There has been there has been a considerable growth in organic production in the De La Vega agrarian shire, which is important to ensure food security, based on enhancing the degree of local food sovereignty, and to foster environmental care and sustainable land use [29,30]. Nonetheless, the consumption of organic food by the Spanish population (2.48% of total food expenditure) [31] is still very low compared to other European countries, and most of the national organic food production is exported abroad. In these circumstances, Andalusian organic production is entering the same market logic as conventional agro-industrial production [32]. This is a manifestation of a process that the scientific literature has called the conventionalization of organic agriculture, something that could limit the security and food sovereignty of local populations with less purchasing power and therefore lead to difficulties or even impossibility buying organic products [32].
In view of the above discussion, it could be stated that food security is guaranteed in the shire because both the Andalusia region and Spain are well connected with international food markets. Nonetheless, local food sovereignty is not assured because the increasing globalization of food distribution has meant that a large proportion of the food consumed in the shire comes from outside the region and a noteworthy part of it has even been produced in foreign countries.
In this respect, and to guarantee food security in the region, one of the main challenges for today’s policymakers is to devise and implement measures aimed at addressing the problems caused by the transformations that have taken place in the De La Vega shire in recent decades. If these policies are not implemented in time, there is a risk of the persistence and even aggravation of such problems, which could threaten and even jeopardize some of the sustainable development goals (SDGs): at least SDG 2 (zero hunger), 3 (health and well-being), 8 (decent work and economic growth), 11 (sustainable cities and communities), 12 (responsible production and consumption) and 13 (climate action).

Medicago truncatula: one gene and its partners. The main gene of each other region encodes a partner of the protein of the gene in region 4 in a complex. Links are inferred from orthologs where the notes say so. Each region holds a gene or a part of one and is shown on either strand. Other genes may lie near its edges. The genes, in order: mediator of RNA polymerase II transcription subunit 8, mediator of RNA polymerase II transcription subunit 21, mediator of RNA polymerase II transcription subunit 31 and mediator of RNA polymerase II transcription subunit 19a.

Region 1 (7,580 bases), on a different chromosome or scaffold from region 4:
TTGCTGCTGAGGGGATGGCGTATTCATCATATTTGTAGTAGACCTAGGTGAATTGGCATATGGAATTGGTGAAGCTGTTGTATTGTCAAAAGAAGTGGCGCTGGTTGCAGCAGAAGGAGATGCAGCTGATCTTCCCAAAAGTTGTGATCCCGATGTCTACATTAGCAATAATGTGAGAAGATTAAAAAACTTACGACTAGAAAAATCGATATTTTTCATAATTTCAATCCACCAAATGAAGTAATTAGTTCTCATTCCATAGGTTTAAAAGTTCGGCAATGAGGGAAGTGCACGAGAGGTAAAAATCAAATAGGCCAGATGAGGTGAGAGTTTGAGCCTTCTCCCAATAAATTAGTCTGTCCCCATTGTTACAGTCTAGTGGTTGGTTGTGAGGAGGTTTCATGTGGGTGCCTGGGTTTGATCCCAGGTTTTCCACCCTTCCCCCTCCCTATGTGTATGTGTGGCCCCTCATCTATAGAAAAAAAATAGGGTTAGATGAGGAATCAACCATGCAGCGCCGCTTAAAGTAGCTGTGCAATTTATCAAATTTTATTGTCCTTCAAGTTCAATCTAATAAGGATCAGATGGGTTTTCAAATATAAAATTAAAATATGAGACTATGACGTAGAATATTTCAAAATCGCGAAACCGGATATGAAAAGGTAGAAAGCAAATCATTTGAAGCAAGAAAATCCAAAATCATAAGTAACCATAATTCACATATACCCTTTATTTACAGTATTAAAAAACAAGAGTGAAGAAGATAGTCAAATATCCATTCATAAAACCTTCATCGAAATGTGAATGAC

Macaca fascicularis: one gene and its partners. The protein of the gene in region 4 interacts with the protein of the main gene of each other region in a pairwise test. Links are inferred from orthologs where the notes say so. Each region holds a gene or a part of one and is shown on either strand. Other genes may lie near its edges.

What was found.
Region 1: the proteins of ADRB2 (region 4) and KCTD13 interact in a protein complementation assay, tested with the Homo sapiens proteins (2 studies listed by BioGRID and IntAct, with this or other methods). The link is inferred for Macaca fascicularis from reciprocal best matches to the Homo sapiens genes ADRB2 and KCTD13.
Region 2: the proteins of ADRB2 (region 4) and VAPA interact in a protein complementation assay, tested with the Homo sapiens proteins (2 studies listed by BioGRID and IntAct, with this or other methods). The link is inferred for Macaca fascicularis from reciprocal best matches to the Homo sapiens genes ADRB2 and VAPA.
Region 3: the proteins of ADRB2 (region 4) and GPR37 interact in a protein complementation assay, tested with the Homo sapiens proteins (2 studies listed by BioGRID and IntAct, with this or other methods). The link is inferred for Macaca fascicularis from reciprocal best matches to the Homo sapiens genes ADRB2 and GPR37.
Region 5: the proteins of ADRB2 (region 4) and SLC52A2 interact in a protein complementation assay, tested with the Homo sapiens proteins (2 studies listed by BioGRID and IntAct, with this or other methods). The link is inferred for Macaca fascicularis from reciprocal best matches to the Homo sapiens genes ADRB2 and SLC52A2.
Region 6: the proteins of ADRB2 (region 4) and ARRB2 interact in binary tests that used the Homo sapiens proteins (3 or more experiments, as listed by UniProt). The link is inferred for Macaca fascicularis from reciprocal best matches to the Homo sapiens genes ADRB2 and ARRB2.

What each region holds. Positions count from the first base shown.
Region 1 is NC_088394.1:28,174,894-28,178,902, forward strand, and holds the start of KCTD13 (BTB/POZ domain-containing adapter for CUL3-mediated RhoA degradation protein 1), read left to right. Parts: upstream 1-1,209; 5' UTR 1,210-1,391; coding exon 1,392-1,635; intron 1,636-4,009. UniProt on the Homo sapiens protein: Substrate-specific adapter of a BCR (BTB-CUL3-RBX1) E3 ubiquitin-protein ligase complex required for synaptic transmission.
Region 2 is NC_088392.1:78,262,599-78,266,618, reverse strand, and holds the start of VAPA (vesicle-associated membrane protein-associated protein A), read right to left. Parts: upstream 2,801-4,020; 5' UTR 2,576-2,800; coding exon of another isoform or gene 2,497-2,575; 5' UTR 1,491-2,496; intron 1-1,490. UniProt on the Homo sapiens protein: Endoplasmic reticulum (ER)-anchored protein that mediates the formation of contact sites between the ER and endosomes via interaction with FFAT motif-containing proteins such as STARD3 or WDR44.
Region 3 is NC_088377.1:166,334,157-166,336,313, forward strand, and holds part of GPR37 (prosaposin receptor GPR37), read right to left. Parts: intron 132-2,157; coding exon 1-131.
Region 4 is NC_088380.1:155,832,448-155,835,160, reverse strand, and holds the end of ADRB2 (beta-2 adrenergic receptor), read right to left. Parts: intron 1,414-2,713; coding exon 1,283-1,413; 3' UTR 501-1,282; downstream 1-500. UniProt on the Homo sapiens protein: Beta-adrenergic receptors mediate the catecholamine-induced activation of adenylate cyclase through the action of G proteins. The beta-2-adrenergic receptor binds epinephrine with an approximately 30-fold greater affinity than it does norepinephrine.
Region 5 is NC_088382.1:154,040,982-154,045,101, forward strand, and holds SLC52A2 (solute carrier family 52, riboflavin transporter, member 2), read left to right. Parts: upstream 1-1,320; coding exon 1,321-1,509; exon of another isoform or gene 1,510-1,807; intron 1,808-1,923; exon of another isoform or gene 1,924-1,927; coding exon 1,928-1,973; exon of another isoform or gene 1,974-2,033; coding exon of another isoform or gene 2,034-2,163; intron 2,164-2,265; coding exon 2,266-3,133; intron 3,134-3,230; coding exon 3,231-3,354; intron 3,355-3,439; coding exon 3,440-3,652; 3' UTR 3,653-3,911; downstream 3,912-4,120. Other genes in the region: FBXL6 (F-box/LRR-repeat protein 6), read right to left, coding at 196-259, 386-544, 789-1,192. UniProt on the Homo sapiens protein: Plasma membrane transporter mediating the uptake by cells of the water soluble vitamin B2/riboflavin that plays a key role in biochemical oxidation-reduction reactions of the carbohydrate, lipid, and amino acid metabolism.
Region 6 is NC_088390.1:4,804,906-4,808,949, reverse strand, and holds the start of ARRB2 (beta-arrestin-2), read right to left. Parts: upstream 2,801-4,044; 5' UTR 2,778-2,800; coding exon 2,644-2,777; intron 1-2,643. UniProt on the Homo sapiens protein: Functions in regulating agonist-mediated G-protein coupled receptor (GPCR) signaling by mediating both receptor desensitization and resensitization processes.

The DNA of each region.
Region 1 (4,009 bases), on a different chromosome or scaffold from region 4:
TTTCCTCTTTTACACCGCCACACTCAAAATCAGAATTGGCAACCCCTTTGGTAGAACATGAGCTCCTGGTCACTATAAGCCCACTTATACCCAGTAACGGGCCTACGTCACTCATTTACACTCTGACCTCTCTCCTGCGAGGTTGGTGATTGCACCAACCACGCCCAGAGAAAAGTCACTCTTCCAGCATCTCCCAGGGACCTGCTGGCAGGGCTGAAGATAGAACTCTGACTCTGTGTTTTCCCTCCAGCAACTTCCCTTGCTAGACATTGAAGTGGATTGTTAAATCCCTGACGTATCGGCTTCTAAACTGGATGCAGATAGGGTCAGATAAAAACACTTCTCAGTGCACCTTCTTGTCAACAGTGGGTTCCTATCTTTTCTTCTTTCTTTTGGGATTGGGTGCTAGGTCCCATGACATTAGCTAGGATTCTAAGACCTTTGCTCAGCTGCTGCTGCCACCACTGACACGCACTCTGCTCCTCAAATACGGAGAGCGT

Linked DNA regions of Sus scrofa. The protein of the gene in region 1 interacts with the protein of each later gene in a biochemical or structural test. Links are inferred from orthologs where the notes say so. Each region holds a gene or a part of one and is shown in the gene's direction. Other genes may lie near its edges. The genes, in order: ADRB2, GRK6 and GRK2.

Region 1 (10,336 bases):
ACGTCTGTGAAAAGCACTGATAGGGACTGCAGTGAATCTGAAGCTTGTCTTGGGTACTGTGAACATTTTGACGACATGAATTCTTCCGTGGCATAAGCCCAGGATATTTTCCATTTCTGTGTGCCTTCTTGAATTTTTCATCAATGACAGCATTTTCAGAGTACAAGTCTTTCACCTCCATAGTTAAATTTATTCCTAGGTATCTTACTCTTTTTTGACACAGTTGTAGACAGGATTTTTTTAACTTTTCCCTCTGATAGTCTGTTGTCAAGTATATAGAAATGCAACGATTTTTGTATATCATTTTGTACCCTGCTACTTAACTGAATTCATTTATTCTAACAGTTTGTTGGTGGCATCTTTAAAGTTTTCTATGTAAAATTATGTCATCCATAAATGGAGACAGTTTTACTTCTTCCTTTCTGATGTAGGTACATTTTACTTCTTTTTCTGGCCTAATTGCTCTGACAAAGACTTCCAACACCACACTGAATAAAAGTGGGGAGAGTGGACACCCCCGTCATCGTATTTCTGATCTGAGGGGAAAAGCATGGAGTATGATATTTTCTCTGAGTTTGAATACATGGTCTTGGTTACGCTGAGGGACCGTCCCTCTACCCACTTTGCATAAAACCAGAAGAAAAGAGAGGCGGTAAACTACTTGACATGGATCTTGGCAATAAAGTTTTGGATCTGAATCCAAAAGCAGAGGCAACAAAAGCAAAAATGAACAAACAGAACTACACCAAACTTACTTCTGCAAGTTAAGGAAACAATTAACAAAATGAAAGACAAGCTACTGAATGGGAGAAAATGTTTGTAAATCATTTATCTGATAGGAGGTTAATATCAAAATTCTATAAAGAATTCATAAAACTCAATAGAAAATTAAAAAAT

3.4. Proposals from Different Social Actors Aimed at Improving Land Use and Achieving Food Security

Since the end of the twentieth century, the tensions caused by the changes discussed in this article have provoked various social actors to self-organize and occasionally mobilize to protect the agricultural soils of the De La Vega shire, seeking institutional and citizen support for this purpose. This section contemplates and briefly analyzes the demands of the main social actors involved in the defense of this territory, in their aims to achieve the rational and sustainable use of land and to achieve food security and sovereignty.
The demands of these social actors have focused mainly on the agricultural area closest to the municipality of Granada and on its neighboring municipalities, that is, the zone most intensely affected by the urban agglomeration of Granada, which is the part of the De La Vega shire most altered by population growth and the subsequent increase in urban pressure on cultivated land.
The citizen platform ‘Salvemos la Vega’, created in 2005, has been one of the main social actors in raising these demands. This platform has brought together more than fifty groups, including agricultural organizations, environmental associations, women’s associations, cultural associations, and university groups. As indicated on its website: